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These storms subside.

I feel as though I slept all day long yesterday. In point of fact, I did not. I actually managed to write a very decent 1,300 words on The Red Tree, beginning Chapter Three, which I'm liking more than I liked Chapter Two. Mostly, I was left with the conviction that if I can force myself to write on a day like yesterday, I can force myself to write on almost any sort of day. As for today, so far I mostly feel disoriented.

Anyway, my reward for writing (and resting) yesterday was a 10:55 ayem matinée of Hellboy II: The Golden Army. I'm not going to say much, because I don't want to risk spoiling it for anyone. But I loved it. It manages to be beautiful, terrible, and fun, and keep a sense of humor the whole time. The creature designs are, of course, superb, as is Danny Elfman's score. I keep waiting to Guillermo del Toro to disappoint me, and I just don't think it's ever going to happen. I may have more to say, after thinking about it a bit. I will say that I suspect Princess Nuala is my new infatuation...

Back to yesterday, I finished reading "Marginal Creatures in a Marginal World," Chapter Six of Nicholas Fraser's Dawn of the Dinosaurs: Life in the Triassic. It covered many of my favourite enigmatic Triassic beasties —— including Drepanosaurus, Megalancosaurus, Longisquama, Sharovipteryx, and Langobardisaurus. I also started Chapter Seven, "The Enigmas of Texas and the U.S. Southwest," which deals primarily with the Chinle and Dockum faunas.

There was a trip to the market, and there were hot dogs for dinner. There were fresh strawberries in our weekly bag from the farmer's market. There was a little Second Life. But the prison sim in which Nareth is serving a fourteen-day sentence, while at first promising, is proving rather dull (and not in the ways a prison stay should, fairly, be dull). And I'm really, really getting tired of people who use emoticons and lolspeak during rp, and those who seem to have taught themselves to write dialogue by watching anime. After Second Life, there were some "soft, soft drugs." And more sleep. It's very, very rare when I'm asleep long before Spooky. Oh, that reminds me. acephalemagic sent me this quote from an E.M. Cioran interview, regarding insomnia. It comes very near to describing the state of mind I call "dreamsickness":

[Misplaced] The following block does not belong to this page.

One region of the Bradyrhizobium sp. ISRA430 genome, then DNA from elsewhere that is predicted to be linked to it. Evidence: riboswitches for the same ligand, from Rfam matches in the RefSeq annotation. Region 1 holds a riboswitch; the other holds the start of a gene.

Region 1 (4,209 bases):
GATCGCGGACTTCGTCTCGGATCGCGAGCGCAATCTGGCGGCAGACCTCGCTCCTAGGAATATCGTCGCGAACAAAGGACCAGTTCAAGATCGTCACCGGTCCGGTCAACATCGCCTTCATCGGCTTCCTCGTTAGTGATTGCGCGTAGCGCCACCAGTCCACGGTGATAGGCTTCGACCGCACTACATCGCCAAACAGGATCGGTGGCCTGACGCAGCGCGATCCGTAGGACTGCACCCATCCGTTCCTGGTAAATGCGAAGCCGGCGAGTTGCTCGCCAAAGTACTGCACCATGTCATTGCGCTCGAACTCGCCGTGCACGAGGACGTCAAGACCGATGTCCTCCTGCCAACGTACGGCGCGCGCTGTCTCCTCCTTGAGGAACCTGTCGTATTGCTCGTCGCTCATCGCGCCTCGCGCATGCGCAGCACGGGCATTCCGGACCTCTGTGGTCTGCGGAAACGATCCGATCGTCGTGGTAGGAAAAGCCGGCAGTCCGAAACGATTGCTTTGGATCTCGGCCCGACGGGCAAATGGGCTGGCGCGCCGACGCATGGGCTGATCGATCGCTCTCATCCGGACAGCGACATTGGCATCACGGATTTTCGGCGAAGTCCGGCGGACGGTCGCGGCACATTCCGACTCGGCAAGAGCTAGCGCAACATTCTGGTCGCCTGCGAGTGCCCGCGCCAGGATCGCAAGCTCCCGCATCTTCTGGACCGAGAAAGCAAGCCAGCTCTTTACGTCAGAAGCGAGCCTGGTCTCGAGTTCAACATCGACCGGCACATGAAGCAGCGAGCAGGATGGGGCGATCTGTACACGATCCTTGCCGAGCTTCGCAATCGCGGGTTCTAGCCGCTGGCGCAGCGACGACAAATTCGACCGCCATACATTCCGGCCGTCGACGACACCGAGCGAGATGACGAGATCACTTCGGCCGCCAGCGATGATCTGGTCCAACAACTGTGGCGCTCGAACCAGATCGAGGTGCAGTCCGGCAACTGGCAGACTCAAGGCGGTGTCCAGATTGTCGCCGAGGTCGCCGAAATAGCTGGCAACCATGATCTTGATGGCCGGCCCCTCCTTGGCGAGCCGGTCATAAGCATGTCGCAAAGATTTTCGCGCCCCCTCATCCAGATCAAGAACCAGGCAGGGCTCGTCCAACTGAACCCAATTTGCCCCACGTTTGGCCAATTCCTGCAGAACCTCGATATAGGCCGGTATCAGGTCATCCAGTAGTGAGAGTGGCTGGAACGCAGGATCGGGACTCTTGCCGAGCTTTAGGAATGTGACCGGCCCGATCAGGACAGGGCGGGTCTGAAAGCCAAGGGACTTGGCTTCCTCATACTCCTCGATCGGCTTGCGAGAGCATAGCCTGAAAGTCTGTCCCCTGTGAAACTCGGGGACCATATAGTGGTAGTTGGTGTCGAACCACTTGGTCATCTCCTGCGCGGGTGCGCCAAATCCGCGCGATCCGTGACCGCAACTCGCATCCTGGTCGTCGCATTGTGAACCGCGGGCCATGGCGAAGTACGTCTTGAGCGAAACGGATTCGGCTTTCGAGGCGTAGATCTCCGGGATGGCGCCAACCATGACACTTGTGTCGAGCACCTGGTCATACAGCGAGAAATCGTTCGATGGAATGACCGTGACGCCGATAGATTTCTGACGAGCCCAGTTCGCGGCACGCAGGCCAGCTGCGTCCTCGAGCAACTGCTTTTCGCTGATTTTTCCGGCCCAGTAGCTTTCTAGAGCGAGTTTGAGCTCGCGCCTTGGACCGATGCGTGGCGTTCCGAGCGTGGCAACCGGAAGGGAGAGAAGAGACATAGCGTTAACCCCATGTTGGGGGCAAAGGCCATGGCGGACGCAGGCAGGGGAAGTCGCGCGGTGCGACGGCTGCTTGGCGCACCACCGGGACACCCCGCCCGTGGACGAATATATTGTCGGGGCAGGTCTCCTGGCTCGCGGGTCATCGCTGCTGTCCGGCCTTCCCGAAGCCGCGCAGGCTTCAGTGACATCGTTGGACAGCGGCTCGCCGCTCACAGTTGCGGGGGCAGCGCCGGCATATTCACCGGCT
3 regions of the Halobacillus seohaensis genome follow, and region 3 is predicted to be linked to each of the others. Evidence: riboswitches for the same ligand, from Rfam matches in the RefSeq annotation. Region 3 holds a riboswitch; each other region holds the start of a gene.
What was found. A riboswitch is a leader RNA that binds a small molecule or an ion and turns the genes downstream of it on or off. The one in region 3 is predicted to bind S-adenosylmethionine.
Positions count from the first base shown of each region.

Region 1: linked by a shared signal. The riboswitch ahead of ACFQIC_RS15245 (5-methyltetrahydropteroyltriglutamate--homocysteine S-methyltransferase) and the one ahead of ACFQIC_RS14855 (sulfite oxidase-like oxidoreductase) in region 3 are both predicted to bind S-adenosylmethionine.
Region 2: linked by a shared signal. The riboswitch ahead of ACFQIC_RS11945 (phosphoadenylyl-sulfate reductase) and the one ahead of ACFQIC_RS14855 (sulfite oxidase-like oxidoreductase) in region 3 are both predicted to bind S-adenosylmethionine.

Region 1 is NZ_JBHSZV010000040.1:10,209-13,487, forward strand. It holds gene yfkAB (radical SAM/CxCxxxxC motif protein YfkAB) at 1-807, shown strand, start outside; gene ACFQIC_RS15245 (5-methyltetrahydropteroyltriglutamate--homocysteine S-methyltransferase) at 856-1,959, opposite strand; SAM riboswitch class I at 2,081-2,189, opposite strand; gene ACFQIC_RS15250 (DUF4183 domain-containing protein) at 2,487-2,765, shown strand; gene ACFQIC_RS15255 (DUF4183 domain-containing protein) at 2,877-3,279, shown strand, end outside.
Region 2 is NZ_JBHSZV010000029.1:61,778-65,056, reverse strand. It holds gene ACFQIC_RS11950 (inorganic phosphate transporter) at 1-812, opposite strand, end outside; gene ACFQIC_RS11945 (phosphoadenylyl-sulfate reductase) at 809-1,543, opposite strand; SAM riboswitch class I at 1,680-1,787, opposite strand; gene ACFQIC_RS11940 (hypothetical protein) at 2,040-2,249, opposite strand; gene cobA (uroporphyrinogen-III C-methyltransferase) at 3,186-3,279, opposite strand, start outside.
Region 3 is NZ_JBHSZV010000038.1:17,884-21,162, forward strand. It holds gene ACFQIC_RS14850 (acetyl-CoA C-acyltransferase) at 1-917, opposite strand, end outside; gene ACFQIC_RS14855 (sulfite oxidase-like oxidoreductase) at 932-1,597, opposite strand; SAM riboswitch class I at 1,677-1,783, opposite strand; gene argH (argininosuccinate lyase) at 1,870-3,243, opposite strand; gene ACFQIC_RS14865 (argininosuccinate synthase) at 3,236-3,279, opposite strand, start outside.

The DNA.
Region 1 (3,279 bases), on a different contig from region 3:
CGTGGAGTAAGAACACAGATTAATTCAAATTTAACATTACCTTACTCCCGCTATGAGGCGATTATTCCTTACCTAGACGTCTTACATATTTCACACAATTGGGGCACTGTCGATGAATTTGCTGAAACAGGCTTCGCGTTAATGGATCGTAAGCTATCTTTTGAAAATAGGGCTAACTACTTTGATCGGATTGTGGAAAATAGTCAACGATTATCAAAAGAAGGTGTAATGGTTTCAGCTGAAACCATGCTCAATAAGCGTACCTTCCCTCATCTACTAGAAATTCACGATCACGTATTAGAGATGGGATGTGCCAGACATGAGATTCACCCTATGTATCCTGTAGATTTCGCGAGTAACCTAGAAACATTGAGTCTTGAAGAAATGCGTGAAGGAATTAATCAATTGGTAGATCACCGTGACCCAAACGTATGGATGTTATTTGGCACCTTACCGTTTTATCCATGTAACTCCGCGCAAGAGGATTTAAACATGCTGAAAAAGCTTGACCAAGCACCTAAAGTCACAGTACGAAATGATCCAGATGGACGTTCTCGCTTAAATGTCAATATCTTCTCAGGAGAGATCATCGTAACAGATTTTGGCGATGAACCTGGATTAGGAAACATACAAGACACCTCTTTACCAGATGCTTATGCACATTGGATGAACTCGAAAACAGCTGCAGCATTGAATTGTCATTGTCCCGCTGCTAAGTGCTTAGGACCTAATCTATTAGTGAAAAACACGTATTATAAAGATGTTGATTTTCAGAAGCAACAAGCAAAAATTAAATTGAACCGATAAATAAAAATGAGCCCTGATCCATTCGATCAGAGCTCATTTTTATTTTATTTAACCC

Weiss: Do you still suffer from it [insomnia]?

Cioran: A lot less. But that was a precise period, about six or seven years, when my whole perspective on the world changed. I think it's a very important problem. It happens like this: normally someone who goes to bed and sleeps all night almost begins a new life the next day. It's not simply another day, it's another life. And so, he can undertake things, he can manifest himself, he has a present, a future, and so on. But for someone who doesn't sleep, from the time of going to bed at night to waking up in the morning it's all continuous, there's no interruption. Which means there is no suppression of consciousness. It all revolves around that. So, instead of starting a new life, at eight in the morning you're like you were at eight the evening before. The nightmare continues uninterrupted in a way, and in the morning, start what? Since there's no difference from the night before. That new life doesn't exist. The whole day is a trial, it's the continuity of the trial. Well, while everyone rushes toward the future, you are on the outside. So, when that's stretched out for months and years, it causes your sense of things, your conception of life, to be forcibly changed. You do not see what future to look toward, because you don't have any future. And I really consider that the most terrible, most unsettling, in short, the principal experience of my life. There's also the fact that you are alone with yourself. In the middle of the night, everyone's asleep, you are the only one who is awake. Right away I'm not a part of humanity, I live in another world...